The Civil Works Administration (CWA) built the Artic Brook Sewer in Bangor ME. The 1934 town report notes: "The Arctic Brook sewer was enclosed from Broadway to Kenduskeag Stream, or a distance of 2600 feet, by a 36 inch sewer, at a cost of $51,530." According to earlier articles, during December, 169 men plus a foreman and blacksmith were employed on the project. A typical pay week would bring $2,153 to the men. "ARTIC SEWER JOB BROUGHT CITY $50,000 More than $37,600 Spent For Labor on First CWA Project" "Approximately $50,000 was spent on the Artic Brook sewer, the oldest CWA project, in point of...
  • Athletic Park - Lewiston ME
    Park improvements were one of many projects in the city that employed citizens in 1934 under the Federal Emergency Relief Administration. According to the town report "Lewiston Athletic Park: General repairs and painting inside and out of the grand stand. Exterior covered with Setabs brick siding. Two bleachers demolished, rebuilt and painted. Erection of a 75 feet Flag Pole. Erected a chain link fence between the Athletic Park and the Junior Field."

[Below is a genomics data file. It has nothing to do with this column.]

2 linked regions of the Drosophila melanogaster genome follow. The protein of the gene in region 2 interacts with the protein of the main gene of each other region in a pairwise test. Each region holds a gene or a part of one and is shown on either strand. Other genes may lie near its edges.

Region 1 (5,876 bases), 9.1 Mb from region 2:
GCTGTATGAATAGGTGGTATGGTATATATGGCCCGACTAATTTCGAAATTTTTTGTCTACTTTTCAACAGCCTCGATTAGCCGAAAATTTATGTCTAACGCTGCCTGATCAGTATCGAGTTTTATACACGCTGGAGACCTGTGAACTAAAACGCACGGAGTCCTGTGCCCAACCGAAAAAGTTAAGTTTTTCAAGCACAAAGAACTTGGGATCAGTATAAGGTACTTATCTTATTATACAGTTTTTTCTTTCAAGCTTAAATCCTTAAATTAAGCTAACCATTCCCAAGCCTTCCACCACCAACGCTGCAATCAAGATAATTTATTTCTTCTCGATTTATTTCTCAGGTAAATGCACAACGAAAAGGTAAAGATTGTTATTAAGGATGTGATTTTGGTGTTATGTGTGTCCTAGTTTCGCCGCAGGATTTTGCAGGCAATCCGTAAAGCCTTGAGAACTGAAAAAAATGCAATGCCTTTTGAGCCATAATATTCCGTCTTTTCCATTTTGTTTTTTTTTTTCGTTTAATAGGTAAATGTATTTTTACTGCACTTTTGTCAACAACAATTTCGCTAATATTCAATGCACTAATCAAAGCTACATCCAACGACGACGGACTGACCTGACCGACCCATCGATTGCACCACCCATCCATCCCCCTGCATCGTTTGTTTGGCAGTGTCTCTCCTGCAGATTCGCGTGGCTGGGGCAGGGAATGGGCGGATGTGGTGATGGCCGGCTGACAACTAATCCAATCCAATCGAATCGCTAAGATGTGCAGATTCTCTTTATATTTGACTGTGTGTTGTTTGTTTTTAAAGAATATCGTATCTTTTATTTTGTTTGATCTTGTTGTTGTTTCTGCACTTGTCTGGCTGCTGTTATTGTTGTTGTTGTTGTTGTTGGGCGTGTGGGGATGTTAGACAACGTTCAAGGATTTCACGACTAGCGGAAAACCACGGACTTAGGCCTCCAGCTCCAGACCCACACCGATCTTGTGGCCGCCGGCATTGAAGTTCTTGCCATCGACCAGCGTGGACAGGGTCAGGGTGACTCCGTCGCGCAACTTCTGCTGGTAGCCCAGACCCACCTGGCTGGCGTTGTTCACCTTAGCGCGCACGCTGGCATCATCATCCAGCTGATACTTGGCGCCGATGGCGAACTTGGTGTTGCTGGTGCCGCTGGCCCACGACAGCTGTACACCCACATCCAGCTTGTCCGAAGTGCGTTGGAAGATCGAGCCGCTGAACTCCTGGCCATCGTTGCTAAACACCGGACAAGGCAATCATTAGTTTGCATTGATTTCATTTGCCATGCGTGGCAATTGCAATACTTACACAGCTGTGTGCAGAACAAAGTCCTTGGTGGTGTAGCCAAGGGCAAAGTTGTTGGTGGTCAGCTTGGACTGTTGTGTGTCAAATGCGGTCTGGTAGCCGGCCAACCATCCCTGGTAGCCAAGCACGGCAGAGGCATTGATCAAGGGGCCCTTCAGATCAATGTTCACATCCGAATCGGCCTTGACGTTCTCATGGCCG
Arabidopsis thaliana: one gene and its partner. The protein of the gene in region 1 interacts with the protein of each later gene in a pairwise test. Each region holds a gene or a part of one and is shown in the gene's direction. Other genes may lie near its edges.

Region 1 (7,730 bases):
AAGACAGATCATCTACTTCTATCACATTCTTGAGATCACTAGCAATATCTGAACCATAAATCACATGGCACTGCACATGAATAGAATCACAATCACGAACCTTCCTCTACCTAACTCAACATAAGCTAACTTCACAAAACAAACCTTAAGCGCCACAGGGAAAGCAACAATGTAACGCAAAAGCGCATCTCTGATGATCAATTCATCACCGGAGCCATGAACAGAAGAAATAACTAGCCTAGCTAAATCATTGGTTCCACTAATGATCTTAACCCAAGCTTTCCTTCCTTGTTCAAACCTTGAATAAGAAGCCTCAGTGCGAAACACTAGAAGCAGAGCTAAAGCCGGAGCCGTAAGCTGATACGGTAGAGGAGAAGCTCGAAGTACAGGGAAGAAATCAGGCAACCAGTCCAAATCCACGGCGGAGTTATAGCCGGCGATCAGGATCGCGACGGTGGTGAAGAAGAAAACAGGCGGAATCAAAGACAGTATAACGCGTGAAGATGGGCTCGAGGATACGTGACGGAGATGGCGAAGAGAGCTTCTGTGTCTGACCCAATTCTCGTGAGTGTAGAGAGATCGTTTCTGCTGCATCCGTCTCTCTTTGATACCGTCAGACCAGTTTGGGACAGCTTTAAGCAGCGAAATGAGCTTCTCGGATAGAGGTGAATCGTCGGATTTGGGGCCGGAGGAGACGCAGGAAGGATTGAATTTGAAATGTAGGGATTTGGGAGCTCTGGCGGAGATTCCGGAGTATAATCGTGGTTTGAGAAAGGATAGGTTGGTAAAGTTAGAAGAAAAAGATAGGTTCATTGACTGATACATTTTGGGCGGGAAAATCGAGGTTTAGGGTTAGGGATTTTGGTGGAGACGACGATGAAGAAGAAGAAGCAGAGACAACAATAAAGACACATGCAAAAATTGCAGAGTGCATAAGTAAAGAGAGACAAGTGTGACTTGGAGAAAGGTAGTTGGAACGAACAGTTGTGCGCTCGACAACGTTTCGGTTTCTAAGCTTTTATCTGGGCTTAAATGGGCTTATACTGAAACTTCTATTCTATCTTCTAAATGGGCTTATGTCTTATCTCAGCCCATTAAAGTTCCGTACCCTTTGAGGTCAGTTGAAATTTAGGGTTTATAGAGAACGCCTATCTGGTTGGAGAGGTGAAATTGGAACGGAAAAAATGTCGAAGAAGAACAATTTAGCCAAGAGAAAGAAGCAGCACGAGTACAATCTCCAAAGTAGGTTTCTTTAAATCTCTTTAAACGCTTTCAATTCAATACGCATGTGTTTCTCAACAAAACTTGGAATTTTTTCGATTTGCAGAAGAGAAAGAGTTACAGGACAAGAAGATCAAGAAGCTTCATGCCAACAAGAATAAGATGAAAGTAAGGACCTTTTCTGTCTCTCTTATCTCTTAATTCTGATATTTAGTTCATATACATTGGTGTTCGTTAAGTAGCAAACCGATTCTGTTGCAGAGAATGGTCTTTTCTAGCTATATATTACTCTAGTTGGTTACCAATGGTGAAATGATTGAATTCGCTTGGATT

• Atlantic Hose House (abandoned) - Augusta ME
    According to the auditors report in the 1934 town report, the CWA was involved in reconstruction of the fire station known as the Atlantic Hose House. According to a 2016 city report, the building is currently in a severe case of decay. For a time it was used by the Cony High School athletic department across the street for storage and activities but has been empty for several years, and boarded up. The city recommends that it be razed due to its condition.
  • Auburn/Lewiston Municipal Airport - Auburn ME